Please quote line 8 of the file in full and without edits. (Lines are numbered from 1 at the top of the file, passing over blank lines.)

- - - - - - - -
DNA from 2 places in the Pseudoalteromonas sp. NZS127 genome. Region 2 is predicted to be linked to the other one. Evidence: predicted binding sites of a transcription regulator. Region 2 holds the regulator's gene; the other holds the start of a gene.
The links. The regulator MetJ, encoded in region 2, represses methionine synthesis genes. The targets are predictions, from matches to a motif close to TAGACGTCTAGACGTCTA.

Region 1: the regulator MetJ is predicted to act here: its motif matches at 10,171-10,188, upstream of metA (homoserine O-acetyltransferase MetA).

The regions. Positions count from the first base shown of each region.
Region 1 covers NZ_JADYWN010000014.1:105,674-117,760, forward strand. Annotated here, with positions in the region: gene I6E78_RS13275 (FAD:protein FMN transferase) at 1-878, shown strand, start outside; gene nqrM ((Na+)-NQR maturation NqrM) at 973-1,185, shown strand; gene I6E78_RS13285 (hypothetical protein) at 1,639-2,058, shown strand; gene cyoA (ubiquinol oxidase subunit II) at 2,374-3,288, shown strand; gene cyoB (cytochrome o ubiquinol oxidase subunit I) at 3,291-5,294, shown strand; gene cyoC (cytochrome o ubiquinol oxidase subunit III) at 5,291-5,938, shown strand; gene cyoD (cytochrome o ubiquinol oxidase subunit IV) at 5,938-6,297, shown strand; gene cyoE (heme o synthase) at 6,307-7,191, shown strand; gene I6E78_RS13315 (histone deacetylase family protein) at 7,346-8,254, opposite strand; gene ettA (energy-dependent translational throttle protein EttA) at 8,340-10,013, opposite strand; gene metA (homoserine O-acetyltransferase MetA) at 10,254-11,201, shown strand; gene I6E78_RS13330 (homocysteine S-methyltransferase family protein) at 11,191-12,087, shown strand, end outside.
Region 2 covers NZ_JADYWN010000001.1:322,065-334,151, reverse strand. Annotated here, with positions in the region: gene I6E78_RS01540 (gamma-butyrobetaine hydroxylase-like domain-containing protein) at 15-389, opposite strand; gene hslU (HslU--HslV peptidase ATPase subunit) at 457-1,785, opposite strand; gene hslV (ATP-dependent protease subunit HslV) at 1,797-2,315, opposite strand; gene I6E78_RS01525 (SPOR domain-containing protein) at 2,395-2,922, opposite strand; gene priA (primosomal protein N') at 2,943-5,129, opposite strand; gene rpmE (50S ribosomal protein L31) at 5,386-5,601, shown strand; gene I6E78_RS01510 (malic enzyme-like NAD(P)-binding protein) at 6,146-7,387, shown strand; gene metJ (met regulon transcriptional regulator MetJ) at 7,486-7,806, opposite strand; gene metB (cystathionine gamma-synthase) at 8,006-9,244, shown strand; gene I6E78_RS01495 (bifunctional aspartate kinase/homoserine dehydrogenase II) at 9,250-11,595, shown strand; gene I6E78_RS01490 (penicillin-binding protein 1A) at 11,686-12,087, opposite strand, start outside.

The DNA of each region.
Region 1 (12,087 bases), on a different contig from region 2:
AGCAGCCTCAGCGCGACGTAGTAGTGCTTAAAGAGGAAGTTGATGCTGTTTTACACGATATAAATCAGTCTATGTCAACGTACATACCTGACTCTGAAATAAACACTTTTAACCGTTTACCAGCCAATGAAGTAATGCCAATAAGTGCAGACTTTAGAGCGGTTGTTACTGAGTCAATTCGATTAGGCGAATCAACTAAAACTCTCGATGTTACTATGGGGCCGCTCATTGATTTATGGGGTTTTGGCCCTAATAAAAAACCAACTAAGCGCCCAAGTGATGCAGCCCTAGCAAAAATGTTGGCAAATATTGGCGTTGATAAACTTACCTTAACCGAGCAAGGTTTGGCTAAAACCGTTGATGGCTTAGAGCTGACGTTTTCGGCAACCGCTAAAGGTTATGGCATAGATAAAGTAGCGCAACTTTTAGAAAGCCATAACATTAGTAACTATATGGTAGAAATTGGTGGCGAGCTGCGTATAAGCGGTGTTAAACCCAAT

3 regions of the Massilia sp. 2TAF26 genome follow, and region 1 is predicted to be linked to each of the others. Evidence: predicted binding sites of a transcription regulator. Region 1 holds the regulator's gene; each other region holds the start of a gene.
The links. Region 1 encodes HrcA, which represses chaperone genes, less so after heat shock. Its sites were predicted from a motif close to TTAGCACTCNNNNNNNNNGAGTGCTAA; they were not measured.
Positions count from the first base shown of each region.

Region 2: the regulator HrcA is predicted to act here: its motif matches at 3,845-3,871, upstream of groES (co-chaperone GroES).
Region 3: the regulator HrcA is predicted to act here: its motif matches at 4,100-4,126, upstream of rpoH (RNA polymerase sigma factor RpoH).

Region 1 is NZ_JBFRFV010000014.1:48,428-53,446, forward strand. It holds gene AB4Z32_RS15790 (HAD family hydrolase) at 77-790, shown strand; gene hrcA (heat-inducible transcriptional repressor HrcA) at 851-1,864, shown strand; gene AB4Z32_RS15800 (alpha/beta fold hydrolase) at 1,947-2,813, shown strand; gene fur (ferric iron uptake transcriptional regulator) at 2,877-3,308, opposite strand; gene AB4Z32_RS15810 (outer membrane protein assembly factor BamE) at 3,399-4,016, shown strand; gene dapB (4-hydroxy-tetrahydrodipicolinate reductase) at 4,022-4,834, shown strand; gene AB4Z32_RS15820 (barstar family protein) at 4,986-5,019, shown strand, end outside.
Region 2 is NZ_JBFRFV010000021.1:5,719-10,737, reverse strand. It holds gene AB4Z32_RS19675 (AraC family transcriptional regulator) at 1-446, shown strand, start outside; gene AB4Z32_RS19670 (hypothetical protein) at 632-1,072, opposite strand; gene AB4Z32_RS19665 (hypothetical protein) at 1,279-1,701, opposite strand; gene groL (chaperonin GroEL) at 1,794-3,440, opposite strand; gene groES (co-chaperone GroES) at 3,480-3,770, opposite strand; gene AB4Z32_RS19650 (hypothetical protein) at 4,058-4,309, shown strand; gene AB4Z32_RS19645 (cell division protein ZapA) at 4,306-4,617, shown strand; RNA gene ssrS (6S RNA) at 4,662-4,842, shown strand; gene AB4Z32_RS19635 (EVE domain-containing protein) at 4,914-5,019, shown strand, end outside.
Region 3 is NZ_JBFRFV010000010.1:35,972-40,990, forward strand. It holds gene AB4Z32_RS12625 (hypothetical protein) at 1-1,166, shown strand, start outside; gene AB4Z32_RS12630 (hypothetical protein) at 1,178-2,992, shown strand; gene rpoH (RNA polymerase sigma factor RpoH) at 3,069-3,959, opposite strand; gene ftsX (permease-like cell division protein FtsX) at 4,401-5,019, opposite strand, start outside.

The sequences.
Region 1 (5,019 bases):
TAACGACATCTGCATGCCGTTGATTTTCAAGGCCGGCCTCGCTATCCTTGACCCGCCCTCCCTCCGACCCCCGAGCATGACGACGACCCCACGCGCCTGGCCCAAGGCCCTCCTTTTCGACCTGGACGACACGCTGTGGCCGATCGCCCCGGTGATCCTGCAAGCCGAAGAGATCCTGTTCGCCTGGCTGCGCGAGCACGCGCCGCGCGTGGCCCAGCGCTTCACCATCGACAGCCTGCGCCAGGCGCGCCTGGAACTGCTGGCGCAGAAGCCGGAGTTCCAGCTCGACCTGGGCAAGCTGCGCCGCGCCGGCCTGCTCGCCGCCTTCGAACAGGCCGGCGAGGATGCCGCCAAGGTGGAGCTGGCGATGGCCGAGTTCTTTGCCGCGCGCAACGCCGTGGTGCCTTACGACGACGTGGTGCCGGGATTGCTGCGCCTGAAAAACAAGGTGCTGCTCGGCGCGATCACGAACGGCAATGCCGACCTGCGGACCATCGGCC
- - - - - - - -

Region 1 (12,087 bases), on a different contig from region 2: